Joint Military Exercise

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  • Military Logistics Agreements: Wind in the Sails for Indian Navy

    Availability of logistics support facilities with partner countries will further enhance the ability of the Indian Navy to maintain appropriate ‘presence’ for extended periods in the wider Indo-Pacific.

    November 26, 2019

    The Malabar Exercises: An Appraisal

    India should take the lead in forming an overarching security quad along with Australia, Japan and the US in the Indo-Pacific region.

    July 18, 2017

    Games Navies Play: Anti-Access and Area Denial in Maritime Asia

    Anti-Access and Area Denial in Maritime Asia

    A sound sensor array in the Indian Ocean could prove invaluable for India which has a major anti-submarine warfare handicap and a lack of operational submarines.

    June 16, 2016

    Status Of Jointness In Indian Security Apparatus

    Status Of Jointness In Indian Security Apparatus

    Jointness and integration of the military is an inevitable requirement for the modern-day battlefield. The principles underlying these features are inter-service cooperation and economy of effort, both of which are crucial to war fighting. The lack of jointness and integration in the Indian armed forces received an impetus post Kargil. The Kargil Review Committee and Group of Ministers on National Security highlighted the pitfalls in the existing system and made a number of recommendations.

    2016

    China-India Joint Military Drill: Time for a Review

    Joint military exercises hold strategic relevance but India must consider seriously that despite the Annual Defence Dialogue mechanism and joint training exercises, incursions in the border regions have increased over the years.

    September 02, 2013

    Maninder asked: Has the joint command at the ANC been a success or a failure? What is the way ahead?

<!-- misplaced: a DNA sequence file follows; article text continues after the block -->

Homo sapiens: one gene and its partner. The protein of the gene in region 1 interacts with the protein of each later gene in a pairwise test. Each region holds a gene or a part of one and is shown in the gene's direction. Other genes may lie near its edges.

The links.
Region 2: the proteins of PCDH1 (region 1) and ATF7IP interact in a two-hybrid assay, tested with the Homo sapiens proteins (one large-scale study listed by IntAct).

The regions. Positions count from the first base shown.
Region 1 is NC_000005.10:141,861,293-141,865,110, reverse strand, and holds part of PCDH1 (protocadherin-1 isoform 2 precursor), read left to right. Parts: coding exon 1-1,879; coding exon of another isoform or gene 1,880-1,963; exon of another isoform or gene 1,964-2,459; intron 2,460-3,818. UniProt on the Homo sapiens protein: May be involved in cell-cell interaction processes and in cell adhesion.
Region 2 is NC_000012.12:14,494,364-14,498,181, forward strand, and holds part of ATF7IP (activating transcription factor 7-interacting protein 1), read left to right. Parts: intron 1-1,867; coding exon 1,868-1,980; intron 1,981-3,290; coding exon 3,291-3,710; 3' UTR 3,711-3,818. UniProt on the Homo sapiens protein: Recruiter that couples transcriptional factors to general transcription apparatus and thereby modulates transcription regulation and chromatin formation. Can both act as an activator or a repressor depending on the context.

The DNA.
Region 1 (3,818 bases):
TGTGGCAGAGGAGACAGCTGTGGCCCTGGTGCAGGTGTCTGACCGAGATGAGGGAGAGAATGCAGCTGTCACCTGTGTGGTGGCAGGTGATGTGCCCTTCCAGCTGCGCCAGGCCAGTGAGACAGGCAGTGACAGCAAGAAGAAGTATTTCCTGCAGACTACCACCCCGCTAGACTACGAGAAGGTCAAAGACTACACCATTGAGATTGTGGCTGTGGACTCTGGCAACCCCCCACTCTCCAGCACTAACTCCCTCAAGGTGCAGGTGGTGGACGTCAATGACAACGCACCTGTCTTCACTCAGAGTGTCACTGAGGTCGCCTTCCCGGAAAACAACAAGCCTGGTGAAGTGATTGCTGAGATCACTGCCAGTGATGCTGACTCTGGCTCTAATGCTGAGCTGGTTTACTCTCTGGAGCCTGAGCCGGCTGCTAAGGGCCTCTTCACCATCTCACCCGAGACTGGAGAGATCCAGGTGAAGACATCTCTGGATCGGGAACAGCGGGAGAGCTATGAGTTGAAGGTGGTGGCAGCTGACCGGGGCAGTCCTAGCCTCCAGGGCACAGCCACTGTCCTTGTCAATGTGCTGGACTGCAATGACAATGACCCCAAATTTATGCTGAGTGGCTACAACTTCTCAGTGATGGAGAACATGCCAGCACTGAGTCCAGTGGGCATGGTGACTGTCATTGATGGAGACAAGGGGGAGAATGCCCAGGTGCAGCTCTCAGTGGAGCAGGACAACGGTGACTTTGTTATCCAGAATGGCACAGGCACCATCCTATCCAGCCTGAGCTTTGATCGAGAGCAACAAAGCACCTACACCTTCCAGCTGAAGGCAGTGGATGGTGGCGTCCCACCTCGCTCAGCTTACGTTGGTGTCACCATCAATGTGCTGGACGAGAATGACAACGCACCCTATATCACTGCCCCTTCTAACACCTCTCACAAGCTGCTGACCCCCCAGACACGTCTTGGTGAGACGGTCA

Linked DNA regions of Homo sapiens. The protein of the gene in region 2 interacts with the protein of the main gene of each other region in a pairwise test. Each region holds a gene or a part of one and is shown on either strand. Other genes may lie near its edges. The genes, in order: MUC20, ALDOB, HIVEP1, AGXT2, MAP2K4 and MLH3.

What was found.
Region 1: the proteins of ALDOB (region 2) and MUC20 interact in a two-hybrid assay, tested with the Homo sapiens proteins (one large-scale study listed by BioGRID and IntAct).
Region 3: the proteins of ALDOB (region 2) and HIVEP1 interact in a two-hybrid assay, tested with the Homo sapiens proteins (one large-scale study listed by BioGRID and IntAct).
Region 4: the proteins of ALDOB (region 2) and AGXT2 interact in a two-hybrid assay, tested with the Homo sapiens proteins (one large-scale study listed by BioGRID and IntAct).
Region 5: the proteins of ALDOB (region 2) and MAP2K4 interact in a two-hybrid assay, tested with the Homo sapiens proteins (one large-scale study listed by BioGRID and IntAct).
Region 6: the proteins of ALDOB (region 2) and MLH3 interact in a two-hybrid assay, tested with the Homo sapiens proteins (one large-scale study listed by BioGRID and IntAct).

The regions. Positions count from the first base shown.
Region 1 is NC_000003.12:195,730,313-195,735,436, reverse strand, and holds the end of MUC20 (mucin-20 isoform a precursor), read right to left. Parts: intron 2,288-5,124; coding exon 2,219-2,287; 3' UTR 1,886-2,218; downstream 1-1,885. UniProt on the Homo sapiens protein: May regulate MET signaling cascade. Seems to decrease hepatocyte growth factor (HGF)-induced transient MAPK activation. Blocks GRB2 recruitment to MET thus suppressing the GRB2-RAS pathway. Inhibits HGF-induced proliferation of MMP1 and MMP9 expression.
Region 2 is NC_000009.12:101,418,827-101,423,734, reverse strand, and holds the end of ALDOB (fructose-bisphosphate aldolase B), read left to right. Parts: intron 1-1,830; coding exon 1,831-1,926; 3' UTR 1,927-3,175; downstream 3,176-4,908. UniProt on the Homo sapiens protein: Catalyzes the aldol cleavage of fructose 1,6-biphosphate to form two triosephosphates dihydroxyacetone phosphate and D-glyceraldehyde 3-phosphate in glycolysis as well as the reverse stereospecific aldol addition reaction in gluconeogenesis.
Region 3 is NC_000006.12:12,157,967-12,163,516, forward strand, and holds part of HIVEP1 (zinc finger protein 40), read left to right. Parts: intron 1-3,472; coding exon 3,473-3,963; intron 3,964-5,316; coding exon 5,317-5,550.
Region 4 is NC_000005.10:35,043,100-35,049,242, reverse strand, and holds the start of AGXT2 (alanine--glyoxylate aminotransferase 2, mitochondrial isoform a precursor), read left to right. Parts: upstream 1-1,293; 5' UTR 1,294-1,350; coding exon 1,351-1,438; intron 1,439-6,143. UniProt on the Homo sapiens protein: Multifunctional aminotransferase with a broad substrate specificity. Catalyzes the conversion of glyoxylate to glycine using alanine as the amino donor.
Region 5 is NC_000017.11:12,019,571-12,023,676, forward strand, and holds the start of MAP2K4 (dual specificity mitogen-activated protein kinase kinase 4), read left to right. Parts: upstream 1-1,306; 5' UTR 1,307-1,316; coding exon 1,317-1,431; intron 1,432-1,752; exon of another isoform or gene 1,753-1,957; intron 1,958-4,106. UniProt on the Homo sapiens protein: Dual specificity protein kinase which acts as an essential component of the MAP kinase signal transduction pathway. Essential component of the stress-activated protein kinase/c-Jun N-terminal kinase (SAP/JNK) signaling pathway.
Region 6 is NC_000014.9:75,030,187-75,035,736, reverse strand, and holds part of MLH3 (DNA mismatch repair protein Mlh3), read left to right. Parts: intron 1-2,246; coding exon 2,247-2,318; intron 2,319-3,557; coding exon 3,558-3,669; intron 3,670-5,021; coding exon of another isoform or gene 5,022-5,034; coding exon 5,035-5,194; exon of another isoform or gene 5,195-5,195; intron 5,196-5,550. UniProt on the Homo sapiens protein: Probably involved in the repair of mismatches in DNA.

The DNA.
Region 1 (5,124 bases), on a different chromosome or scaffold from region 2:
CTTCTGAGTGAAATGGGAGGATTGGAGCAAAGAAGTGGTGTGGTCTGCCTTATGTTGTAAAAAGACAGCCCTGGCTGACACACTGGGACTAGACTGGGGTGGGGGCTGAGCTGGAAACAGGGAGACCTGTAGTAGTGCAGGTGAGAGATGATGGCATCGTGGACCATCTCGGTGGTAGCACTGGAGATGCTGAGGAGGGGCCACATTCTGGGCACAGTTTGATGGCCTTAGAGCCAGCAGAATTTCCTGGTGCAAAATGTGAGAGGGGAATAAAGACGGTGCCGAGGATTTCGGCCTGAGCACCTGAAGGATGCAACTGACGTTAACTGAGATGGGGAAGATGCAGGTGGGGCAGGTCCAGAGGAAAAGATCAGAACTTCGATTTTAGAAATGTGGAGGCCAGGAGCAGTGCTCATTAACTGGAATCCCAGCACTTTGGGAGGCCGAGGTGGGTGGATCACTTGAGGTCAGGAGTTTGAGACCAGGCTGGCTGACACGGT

Sarabjeet Singh Parmar replies: The raison d'etre for setting up of a joint command in the Andaman and Nicobar Islands has been in existence since the 1970s. The issue was expedited in the aftermath of the Kargil conflict. Based on the Kargil Review Committee and on recommendations of the Group of Ministers, the joint command came into existence on October 8, 2001, with elements of the Army, Navy, Air Force and Coast Guard operating under one unified command. The main duties entrusted to the command were broadly:

    • Defence of the territorial integrity, waters and airspace of the islands.
    • Ensuring that eastern approaches to the Indian Ocean remain free from threats for unhindered passage of shipping.
    • Monitoring of SLOCs in the designated Area of Responsibility (AOR).
    • Exercising surveillance over EEZ.
    • Establishment of an Air Defence Identification Zone (ADIZ) for air defence and air space control.
    • Undertaking joint planning for contingencies and infrastructure planning.

    The Andaman & Nicobar Command (ANC) was initially established as an ‘experimental’ command. One aim was to observe if other such ‘theatre commands’ could be established, based on the functional success of the ANC. The ANC, given the existent assets and infrastructure that were placed under the joint command, by and large has met all its main duties described above with relative success. Any further increase is considered not feasible given the constraints of available land and associated issues, like ecological aspects, etc.

    Although the issue of more theatre commands is an ongoing debate, the ANC could be considered a success as ‘jointness’ was inherent due to the small size of forces positioned there, distance from mainland India and geography (proximity of land, sea and air), which brought about more interaction at the functional level.

    PLA’s Top 10 Exercises in 2012: An Analysis

    An analysis of these exercises reveals some interesting insights into the People's Liberation Army (PLA) thinking, its priorities, areas of interest and countries of concern.

    March 21, 2013

    Karthik Shetty asked: After the recent tension between India & Pakistan, would China be conducting joint military exercise with India? How serious is China about these exercises?